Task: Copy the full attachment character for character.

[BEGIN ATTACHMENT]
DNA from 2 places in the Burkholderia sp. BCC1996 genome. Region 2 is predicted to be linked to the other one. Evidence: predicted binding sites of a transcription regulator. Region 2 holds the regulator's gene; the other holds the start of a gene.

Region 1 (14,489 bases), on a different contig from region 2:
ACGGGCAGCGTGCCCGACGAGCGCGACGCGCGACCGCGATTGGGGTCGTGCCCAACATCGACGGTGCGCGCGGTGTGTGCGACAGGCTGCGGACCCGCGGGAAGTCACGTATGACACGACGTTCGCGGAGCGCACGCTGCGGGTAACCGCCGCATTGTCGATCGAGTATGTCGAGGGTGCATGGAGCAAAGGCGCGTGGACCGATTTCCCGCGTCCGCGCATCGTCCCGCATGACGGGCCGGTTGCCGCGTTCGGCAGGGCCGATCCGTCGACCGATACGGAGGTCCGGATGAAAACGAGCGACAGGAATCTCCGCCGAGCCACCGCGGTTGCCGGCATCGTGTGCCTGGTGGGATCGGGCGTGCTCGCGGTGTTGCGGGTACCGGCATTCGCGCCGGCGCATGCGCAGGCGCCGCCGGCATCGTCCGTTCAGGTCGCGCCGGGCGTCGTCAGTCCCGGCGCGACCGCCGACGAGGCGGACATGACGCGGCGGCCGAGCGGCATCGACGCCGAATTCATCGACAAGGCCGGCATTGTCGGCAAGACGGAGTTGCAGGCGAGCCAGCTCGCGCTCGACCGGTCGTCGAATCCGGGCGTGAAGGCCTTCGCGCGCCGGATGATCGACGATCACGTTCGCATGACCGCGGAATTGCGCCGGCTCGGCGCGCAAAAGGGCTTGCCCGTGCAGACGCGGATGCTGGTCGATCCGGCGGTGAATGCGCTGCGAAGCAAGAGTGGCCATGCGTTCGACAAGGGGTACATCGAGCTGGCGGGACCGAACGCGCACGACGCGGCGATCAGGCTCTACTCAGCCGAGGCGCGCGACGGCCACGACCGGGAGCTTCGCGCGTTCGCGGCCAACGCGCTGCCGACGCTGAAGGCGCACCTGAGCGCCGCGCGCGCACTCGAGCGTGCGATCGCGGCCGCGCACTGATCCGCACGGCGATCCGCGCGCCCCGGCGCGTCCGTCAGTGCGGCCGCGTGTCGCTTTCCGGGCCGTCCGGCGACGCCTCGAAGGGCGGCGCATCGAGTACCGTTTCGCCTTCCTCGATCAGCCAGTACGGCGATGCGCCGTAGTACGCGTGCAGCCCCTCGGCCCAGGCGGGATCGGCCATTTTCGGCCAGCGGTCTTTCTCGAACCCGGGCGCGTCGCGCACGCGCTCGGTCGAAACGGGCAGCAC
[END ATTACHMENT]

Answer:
DNA from 2 places in the Burkholderia sp. BCC1996 genome. Region 2 is predicted to be linked to the other one. Evidence: predicted binding sites of a transcription regulator. Region 2 holds the regulator's gene; the other holds the start of a gene.

Region 1 (14,489 bases), on a different contig from region 2:
ACGGGCAGCGTGCCCGACGAGCGCGACGCGCGACCGCGATTGGGGTCGTGCCCAACATCGACGGTGCGCGCGGTGTGTGCGACAGGCTGCGGACCCGCGGGAAGTCACGTATGACACGACGTTCGCGGAGCGCACGCTGCGGGTAACCGCCGCATTGTCGATCGAGTATGTCGAGGGTGCATGGAGCAAAGGCGCGTGGACCGATTTCCCGCGTCCGCGCATCGTCCCGCATGACGGGCCGGTTGCCGCGTTCGGCAGGGCCGATCCGTCGACCGATACGGAGGTCCGGATGAAAACGAGCGACAGGAATCTCCGCCGAGCCACCGCGGTTGCCGGCATCGTGTGCCTGGTGGGATCGGGCGTGCTCGCGGTGTTGCGGGTACCGGCATTCGCGCCGGCGCATGCGCAGGCGCCGCCGGCATCGTCCGTTCAGGTCGCGCCGGGCGTCGTCAGTCCCGGCGCGACCGCCGACGAGGCGGACATGACGCGGCGGCCGAGCGGCATCGACGCCGAATTCATCGACAAGGCCGGCATTGTCGGCAAGACGGAGTTGCAGGCGAGCCAGCTCGCGCTCGACCGGTCGTCGAATCCGGGCGTGAAGGCCTTCGCGCGCCGGATGATCGACGATCACGTTCGCATGACCGCGGAATTGCGCCGGCTCGGCGCGCAAAAGGGCTTGCCCGTGCAGACGCGGATGCTGGTCGATCCGGCGGTGAATGCGCTGCGAAGCAAGAGTGGCCATGCGTTCGACAAGGGGTACATCGAGCTGGCGGGACCGAACGCGCACGACGCGGCGATCAGGCTCTACTCAGCCGAGGCGCGCGACGGCCACGACCGGGAGCTTCGCGCGTTCGCGGCCAACGCGCTGCCGACGCTGAAGGCGCACCTGAGCGCCGCGCGCGCACTCGAGCGTGCGATCGCGGCCGCGCACTGATCCGCACGGCGATCCGCGCGCCCCGGCGCGTCCGTCAGTGCGGCCGCGTGTCGCTTTCCGGGCCGTCCGGCGACGCCTCGAAGGGCGGCGCATCGAGTACCGTTTCGCCTTCCTCGATCAGCCAGTACGGCGATGCGCCGTAGTACGCGTGCAGCCCCTCGGCCCAGGCGGGATCGGCCATTTTCGGCCAGCGGTCTTTCTCGAACCCGGGCGCGTCGCGCACGCGCTCGGTCGAAACGGGCAGCAC